Posts Tagged: ‘Shingobee Bay’

Shingobee Reunion 2017

August 5, 2017 Posted by Deb

The Eldridge clan gathered once again at the old stomping grounds near Walker, MN. The flights came in from Mexico to Alaska, and the journey north was on. We were one major item short this year since the old 1973 SeaRay is on the injury list. This year we rented a SeaRay from Hiawatha Beach Resort. We used it mostly to tour the lakefront bars and our old haunts. Great weather and good times.Old Guy SkiingWayDowntoDockSunsetBoatSunsetBogSetSetBoatDock

Find the Human

Find the Human

BBQChuckMichaelTriLillypadsBarbBillTriSilouetteBarbBill

Old Cabin Ceremonies

Old Cabin Ceremonies

ToastingCabin2BenchSunset

 

Family Reunion on Shingobee Bay

August 6, 2016 Posted by Deb

Woodbury RV Park Gathering Place

Woodbury RV Park Gathering Place

The Fleet Pulling into the Cabin

The Fleet Pulling into the Cabin

Saying Hello to the Lake

Saying Hello to the Lake

High Hopes for the SeaRay

High Hopes for the SeaRay

Could Be the Last Run for the SeaRay

Could Be the Last Run for the SeaRay

Next

Next

First Run in 3 Years

First Run in 3 Years

Tricky

Tricky

Lazy Daz on Shingobee

Lazy Daz on Shingobee

Lazy Daz No 2

Lazy Daz No. 2

Squeezing Family & Friends into Old Hippy Van

Squeezing Family & Friends into Old Hippy Van

Trimaran Run

Trimaran Run

Tall Tales On the Deck

Tall Tales On the Deck

Base: Lindstrom, MN

August 15, 2015 Posted by Deb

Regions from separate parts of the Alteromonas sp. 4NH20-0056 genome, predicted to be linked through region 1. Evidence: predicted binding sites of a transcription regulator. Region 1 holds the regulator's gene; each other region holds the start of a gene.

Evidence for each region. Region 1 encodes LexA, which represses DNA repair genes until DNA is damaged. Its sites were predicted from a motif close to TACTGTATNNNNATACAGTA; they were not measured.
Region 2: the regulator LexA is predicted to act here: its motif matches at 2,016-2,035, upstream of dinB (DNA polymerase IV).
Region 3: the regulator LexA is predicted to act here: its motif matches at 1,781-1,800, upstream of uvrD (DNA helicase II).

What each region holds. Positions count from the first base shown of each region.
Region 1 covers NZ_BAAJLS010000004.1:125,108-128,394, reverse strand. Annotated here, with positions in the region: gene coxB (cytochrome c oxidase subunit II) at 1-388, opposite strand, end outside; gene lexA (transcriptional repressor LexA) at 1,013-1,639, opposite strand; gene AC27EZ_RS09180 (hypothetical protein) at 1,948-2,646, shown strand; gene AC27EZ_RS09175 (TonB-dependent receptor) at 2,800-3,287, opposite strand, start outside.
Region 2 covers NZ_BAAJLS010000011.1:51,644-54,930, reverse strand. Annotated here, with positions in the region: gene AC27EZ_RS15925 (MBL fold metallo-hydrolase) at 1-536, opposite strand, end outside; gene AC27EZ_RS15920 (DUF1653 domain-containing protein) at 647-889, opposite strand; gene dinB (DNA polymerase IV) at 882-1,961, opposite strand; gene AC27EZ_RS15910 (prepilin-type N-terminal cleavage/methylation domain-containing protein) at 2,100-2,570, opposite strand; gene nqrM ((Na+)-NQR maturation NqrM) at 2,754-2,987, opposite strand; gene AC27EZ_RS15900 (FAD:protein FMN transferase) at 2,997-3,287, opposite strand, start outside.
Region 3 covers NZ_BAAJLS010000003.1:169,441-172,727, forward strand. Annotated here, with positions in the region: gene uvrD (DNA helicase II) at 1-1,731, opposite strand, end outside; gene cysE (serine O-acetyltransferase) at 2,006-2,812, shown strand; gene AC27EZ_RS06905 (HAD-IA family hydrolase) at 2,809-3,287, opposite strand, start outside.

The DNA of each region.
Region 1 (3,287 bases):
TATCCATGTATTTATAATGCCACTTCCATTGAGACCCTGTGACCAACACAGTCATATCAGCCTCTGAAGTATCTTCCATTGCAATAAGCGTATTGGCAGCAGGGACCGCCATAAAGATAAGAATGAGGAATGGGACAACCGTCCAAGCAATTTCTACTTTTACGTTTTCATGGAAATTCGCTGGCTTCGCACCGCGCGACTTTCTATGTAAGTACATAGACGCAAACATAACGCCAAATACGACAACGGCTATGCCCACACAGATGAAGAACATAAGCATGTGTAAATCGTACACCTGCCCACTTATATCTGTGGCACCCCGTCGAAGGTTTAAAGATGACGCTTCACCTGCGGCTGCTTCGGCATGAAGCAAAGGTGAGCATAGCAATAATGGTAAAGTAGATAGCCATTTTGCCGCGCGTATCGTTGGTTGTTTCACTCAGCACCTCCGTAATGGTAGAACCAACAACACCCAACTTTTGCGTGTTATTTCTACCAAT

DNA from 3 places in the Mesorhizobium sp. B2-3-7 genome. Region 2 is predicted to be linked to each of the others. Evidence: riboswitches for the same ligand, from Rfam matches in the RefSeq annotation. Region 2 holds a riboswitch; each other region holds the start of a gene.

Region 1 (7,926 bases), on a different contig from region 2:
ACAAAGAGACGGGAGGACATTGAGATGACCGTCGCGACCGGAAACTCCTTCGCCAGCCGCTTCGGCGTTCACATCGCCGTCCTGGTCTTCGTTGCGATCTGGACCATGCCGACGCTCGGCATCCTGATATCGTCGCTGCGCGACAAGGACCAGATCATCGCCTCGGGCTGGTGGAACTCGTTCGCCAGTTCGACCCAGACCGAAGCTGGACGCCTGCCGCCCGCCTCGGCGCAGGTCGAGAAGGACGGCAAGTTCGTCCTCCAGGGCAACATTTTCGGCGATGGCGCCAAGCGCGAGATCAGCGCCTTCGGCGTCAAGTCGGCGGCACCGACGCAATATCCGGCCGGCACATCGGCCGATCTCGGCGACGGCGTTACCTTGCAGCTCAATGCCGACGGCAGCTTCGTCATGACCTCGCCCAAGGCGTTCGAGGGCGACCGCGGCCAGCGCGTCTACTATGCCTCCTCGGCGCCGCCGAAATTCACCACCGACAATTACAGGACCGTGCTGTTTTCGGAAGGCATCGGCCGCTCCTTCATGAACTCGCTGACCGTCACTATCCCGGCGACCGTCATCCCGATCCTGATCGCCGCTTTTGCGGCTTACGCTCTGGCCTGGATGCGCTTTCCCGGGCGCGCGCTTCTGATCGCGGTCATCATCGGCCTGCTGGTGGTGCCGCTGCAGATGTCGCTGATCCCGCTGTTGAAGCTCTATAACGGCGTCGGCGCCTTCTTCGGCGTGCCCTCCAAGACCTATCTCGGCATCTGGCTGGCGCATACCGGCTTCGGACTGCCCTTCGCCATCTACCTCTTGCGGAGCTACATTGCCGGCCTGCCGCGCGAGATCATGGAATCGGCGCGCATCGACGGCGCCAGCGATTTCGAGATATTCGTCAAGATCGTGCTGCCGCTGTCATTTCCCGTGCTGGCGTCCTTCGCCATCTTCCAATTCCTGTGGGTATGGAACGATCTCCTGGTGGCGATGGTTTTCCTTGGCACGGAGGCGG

The RV came to rest on a lake north of Lindstrom, MN, in an area called Chisago Lakes. The Park Manager stayed open late to walk us in and it was very tight. The two trees that mark the marina entrance gave us six inches. It looks tighter getting out but we haven’t tried that yet. We had to guess what we needed when we staged at the pole barn in Iowa, and Deb drove separately with quite a collection of boats on her car.

The Fleet Heads to Minnesota

The Fleet Heads to Minnesota

Sunrise in Front of the RV on Chisago Lakes

Sunrise in Front of the RV on Chisago Lakes

We picked this RV park last year because it was on the water and within commuting range of the Twin Cities. Now that we know what RV parks are like in the rest of the country, we wondered what we saw in this place. It is crowded, we have neighbor firepits within 15 feet, the front and back yards were mudholes, the neighbors party loudly despite noise rules, the lake was shallow and weedy, the commute to our old neighborhood is brutal, and getting in and out with the RV is so tough it is essentially trapped here.

Now for the good news. We have the place practically all to ourselves on every day but Friday and Saturday and we try to be gone on those days. The neighbors have been quite careful with their fires and are friendly and polite, sober or drunk. The owner brought in a bobcat, black dirt, grass seed, and straw and we had a front yard in about a week. I put a deck on the entire starboard side of the RV and that has made a huge difference in our lot. The lake has become less weedy and there are about 10 other lakes in the neighborhood that we are checking out, including Forest Lake. The commute is becoming more tolerable now that we have found additional gyms, stores, restaurants, and friends in the North metro. The biking and hiking are excellent. So … things are looking up.